Innu in Labrador will vote Thursday on a controversial deal that includes a land claim settlement, and also helps clear the way for the Lower Churchill hydro megaproject.
The so-called New Dawn agreement has been in the works for years, and must be ratified before compensation can flow for destruction caused by the Churchill Falls energy project that started in the 1960s.
But it is the pending Lower Churchill project — which will see more than 40 square kilometres of traditional Innu land flooded to make way for a dam at Muskrat Falls on the Churchill River — that has divided people in Labrador's two small Innu communities.
Elizabeth Penashue, an Innu elder from Sheshatshiu, has long opposed a project she knows could mean jobs and opportunities for others.
"[The Churchill River is] going to die," she told CBC News. "No life anymore. Money, and all kind of houses, all kind of money … [But] the river's going to die. Finished."
Penashue's son happens to be newly elected Conservative MP Peter Penashue, a longtime Innu leader and one of the main negotiators of the New Dawn agreement.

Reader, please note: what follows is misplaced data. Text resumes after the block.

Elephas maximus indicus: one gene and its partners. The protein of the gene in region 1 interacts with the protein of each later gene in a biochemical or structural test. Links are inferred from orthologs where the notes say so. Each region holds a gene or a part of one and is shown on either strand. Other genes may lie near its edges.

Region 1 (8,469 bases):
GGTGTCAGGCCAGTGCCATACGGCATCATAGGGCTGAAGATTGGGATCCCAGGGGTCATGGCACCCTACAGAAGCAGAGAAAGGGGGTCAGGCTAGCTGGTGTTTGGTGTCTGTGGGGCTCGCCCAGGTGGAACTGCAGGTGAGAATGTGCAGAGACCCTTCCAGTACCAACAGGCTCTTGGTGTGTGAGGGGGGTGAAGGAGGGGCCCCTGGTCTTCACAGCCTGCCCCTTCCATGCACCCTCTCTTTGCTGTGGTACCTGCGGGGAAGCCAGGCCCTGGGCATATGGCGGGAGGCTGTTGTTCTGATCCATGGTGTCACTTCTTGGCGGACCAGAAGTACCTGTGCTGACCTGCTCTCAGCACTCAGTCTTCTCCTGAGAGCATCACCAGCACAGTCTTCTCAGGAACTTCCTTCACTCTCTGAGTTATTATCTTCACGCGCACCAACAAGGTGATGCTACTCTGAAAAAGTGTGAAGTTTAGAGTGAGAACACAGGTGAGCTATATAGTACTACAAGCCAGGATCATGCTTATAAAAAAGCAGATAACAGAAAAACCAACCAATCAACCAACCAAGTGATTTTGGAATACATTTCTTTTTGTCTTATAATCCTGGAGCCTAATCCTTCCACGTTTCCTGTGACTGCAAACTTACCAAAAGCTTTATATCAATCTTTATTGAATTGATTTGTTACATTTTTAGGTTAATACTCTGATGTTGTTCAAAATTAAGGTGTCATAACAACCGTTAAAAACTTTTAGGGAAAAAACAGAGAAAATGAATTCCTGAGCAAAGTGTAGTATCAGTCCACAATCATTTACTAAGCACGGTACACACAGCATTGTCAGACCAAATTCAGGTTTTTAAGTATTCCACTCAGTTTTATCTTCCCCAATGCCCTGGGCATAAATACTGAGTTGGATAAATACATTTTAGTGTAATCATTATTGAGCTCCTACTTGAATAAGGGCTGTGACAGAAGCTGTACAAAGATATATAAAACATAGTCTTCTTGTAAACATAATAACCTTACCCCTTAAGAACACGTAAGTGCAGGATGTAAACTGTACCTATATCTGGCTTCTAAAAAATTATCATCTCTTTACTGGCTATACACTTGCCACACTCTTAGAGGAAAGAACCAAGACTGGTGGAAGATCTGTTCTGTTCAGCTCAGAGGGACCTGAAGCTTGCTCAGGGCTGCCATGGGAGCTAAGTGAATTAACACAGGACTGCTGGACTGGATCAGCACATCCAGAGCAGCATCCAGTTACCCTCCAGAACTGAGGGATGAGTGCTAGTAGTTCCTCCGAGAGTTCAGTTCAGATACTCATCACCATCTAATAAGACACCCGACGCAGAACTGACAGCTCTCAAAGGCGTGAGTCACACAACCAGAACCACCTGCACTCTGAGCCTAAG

He said that while there are diverging opinions, the deal is in the long-term interests of the Innu communities.
"We have to respect her views," Penashue said of his mother. "And she has to respect other people's views as well. And on [Thursday], we have to accept the people that speak louder."
Much at stake: leader
Joseph Rich, the grand chief of the Innu Nation, said quite a bit is at stake in the vote.
"Our people, Innu, will make the most important decision in the history of our people," he said.
While Muskrat Falls is attracting much of the attention, New Dawn delivers millions of dollars in compensation for Churchill Falls and incorporates a full land-claim settlement that took many years to complete.
"Together they represent a package that the likes of which have never been seen in Canada before and likely never will be again," Rich said.
Labrador Innu leaders attended a ceremony in St. John's last November to herald the Lower Churchill deal but emphasized their support was conditional on the agreement being ratified.
The Newfoundland and Labrador government and its Crown energy corporation, Nalcor, are developing Muskrat Falls with Halifax-based Emera Inc. The Nova Scotia government also supports the proposal, which would see a share of energy transmitted by sub-sea cables to Nova Scotia for the domestic market, with Emera selling surplus energy to clients in other jurisdictions.